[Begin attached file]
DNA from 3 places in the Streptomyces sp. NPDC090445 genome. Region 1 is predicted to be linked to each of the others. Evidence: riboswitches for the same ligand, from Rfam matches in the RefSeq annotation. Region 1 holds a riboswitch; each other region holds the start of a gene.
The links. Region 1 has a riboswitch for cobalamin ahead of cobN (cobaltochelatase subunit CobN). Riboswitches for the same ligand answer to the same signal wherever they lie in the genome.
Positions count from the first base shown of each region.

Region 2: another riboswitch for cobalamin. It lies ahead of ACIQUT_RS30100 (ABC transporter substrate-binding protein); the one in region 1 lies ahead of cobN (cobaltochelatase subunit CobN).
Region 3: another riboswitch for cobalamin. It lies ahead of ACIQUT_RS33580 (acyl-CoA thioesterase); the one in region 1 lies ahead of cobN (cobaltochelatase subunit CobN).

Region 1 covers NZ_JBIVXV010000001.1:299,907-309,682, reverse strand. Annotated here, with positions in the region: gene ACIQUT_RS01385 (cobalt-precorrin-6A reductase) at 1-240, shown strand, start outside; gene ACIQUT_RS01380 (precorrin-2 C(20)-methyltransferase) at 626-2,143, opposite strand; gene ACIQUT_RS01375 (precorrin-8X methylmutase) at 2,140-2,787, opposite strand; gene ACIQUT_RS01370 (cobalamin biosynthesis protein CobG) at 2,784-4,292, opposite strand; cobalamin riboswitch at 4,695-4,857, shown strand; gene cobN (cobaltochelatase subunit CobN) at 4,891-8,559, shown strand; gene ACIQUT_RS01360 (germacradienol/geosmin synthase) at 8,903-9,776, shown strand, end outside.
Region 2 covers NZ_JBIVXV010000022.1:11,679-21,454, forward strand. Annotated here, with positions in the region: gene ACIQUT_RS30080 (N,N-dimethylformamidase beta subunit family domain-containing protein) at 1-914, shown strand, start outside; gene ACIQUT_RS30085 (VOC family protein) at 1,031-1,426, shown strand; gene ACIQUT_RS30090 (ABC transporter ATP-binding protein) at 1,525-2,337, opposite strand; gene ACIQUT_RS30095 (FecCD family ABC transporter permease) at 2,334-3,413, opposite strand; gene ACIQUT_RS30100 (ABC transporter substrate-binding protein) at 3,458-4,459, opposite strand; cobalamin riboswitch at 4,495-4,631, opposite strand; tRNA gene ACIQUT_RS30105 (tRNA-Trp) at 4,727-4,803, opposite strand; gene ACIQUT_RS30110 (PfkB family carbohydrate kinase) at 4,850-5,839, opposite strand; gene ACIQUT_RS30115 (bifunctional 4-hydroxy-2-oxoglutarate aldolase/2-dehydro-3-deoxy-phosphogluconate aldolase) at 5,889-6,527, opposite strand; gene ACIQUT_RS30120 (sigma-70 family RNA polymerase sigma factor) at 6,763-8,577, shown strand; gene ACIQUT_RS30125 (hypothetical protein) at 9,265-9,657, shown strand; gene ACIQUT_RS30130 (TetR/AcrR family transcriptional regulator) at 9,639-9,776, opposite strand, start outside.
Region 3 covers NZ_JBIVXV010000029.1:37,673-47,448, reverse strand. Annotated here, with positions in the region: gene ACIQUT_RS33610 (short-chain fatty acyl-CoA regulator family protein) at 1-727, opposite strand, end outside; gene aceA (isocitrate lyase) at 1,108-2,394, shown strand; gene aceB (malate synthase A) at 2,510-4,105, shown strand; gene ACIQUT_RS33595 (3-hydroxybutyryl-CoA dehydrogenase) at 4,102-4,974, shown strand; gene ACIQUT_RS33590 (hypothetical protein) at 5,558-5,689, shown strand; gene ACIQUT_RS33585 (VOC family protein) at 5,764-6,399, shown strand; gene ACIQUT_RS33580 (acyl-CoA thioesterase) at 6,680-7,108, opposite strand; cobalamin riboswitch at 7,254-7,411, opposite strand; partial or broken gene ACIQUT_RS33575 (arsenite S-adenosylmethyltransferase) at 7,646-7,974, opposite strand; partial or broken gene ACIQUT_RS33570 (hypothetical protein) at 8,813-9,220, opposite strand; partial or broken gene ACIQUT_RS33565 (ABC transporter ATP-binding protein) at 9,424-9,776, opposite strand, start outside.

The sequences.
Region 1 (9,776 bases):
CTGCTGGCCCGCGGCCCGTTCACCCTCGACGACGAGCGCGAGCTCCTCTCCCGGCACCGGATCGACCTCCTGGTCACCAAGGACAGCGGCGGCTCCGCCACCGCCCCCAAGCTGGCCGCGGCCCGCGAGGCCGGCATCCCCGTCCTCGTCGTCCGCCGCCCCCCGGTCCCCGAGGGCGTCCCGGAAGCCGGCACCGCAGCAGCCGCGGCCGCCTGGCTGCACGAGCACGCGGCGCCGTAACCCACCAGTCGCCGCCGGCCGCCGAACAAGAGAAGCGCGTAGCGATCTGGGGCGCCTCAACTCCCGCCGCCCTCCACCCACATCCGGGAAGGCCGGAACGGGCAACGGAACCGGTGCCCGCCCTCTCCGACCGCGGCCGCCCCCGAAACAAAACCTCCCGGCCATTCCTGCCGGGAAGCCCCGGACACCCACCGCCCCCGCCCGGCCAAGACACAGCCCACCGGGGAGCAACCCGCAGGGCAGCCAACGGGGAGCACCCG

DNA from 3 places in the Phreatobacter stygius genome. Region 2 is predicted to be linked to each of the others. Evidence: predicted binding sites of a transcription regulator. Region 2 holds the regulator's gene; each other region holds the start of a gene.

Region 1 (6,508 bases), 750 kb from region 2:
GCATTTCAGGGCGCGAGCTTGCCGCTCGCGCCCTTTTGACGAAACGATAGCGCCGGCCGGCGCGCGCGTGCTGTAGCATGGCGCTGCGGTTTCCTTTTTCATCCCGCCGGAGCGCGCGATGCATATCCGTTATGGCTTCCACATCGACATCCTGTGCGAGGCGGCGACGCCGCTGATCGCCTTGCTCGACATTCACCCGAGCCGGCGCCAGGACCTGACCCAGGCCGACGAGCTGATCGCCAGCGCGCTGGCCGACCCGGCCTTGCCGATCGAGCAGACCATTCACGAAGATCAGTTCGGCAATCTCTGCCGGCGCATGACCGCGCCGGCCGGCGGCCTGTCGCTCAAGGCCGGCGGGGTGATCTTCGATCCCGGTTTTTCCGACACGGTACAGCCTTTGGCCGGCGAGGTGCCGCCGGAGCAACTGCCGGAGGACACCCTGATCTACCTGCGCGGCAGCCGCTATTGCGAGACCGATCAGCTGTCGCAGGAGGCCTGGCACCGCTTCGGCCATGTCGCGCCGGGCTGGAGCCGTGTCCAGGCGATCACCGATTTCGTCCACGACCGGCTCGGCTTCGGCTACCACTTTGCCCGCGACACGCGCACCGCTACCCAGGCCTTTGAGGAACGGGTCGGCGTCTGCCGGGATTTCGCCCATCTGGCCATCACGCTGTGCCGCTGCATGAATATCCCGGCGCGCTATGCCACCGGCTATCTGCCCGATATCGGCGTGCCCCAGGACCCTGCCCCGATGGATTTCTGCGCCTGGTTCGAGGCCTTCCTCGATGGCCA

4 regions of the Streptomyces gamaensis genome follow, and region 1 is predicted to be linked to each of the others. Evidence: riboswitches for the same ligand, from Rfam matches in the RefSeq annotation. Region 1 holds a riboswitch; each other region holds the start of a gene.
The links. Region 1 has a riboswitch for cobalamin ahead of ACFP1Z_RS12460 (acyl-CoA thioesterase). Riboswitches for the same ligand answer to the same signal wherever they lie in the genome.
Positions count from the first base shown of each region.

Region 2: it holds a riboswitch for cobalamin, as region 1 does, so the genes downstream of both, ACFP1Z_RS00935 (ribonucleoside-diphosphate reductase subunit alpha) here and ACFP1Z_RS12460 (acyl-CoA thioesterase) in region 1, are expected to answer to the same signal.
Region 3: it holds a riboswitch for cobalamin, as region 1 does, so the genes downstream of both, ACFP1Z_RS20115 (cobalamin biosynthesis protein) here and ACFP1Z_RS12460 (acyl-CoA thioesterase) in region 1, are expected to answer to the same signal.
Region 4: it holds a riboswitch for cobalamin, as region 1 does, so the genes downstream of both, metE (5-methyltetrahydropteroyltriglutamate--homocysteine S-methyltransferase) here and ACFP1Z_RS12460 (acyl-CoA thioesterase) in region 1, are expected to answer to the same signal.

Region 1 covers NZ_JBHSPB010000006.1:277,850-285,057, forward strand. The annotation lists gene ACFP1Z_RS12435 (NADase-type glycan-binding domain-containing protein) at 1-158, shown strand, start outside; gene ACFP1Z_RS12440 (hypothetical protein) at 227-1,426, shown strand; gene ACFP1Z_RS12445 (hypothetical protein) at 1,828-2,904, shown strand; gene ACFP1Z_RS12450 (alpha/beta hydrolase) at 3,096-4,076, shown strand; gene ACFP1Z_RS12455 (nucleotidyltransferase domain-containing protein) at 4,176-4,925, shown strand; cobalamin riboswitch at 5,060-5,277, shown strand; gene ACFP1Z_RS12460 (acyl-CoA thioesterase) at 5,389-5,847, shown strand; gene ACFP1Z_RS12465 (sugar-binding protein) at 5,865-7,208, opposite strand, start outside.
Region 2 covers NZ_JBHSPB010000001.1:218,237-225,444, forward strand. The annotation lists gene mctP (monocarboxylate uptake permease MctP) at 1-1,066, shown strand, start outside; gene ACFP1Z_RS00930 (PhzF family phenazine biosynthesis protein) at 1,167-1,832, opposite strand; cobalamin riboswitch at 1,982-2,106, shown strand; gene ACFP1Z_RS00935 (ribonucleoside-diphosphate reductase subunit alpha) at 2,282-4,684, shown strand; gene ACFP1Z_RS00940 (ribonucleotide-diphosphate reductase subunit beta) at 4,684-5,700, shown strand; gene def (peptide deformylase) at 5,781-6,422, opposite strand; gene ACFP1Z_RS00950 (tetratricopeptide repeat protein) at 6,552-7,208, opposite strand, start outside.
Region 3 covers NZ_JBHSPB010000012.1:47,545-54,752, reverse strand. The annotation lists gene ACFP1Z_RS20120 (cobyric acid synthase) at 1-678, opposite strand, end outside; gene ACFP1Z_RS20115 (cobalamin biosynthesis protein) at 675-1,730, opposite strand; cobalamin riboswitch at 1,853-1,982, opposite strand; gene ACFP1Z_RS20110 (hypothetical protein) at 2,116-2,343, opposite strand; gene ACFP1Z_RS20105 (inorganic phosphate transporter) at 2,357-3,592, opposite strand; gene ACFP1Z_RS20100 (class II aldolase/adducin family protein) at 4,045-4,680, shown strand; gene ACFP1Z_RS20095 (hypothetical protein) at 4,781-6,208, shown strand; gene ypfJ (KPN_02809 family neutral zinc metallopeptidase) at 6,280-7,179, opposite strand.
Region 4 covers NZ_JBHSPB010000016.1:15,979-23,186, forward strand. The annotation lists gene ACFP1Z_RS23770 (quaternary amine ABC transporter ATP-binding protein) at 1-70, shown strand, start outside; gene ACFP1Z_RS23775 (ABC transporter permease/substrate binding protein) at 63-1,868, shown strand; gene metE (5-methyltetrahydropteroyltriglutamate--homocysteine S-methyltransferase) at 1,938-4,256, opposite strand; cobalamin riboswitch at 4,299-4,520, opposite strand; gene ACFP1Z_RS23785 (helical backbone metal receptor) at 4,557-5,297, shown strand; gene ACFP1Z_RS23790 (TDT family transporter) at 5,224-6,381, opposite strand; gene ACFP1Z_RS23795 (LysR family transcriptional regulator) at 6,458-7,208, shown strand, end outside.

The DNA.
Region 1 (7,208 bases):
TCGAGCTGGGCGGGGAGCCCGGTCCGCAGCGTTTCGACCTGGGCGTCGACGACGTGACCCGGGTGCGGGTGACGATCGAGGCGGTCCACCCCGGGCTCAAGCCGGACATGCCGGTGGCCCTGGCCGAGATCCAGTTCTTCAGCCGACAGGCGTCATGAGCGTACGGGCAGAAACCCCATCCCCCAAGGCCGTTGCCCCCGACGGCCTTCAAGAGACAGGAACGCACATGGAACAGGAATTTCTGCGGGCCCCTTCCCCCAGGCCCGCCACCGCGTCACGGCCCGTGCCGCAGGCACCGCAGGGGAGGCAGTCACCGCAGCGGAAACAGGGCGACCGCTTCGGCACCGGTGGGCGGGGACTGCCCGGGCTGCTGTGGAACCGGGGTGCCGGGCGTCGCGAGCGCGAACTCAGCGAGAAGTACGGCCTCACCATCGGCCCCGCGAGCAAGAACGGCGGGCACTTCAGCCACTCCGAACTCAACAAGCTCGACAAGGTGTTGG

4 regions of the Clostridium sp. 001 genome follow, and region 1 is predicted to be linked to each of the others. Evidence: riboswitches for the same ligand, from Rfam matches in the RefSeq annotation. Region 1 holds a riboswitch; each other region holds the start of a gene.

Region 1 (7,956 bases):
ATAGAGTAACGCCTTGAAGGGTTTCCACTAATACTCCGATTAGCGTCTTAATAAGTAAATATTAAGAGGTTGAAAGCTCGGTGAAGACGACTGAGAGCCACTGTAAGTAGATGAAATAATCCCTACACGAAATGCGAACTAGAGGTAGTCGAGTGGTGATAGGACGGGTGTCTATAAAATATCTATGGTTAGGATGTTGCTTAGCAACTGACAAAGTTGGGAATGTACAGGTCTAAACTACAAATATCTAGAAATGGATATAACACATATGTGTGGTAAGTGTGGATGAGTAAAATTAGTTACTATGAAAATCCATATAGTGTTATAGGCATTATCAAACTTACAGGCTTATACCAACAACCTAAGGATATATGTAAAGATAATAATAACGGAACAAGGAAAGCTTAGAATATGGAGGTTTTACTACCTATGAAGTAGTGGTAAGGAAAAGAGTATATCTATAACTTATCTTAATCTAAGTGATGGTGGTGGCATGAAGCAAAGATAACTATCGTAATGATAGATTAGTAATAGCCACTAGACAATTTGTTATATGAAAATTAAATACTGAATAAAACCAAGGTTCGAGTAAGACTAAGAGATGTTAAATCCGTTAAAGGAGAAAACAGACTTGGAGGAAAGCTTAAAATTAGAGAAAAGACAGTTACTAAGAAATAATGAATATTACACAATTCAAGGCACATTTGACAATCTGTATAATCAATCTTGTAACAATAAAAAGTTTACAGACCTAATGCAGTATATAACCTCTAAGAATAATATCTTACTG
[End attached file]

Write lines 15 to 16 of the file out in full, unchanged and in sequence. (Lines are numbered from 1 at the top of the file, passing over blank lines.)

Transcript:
4 regions of the Streptomyces gamaensis genome follow, and region 1 is predicted to be linked to each of the others. Evidence: riboswitches for the same ligand, from Rfam matches in the RefSeq annotation. Region 1 holds a riboswitch; each other region holds the start of a gene.
The links. Region 1 has a riboswitch for cobalamin ahead of ACFP1Z_RS12460 (acyl-CoA thioesterase). Riboswitches for the same ligand answer to the same signal wherever they lie in the genome.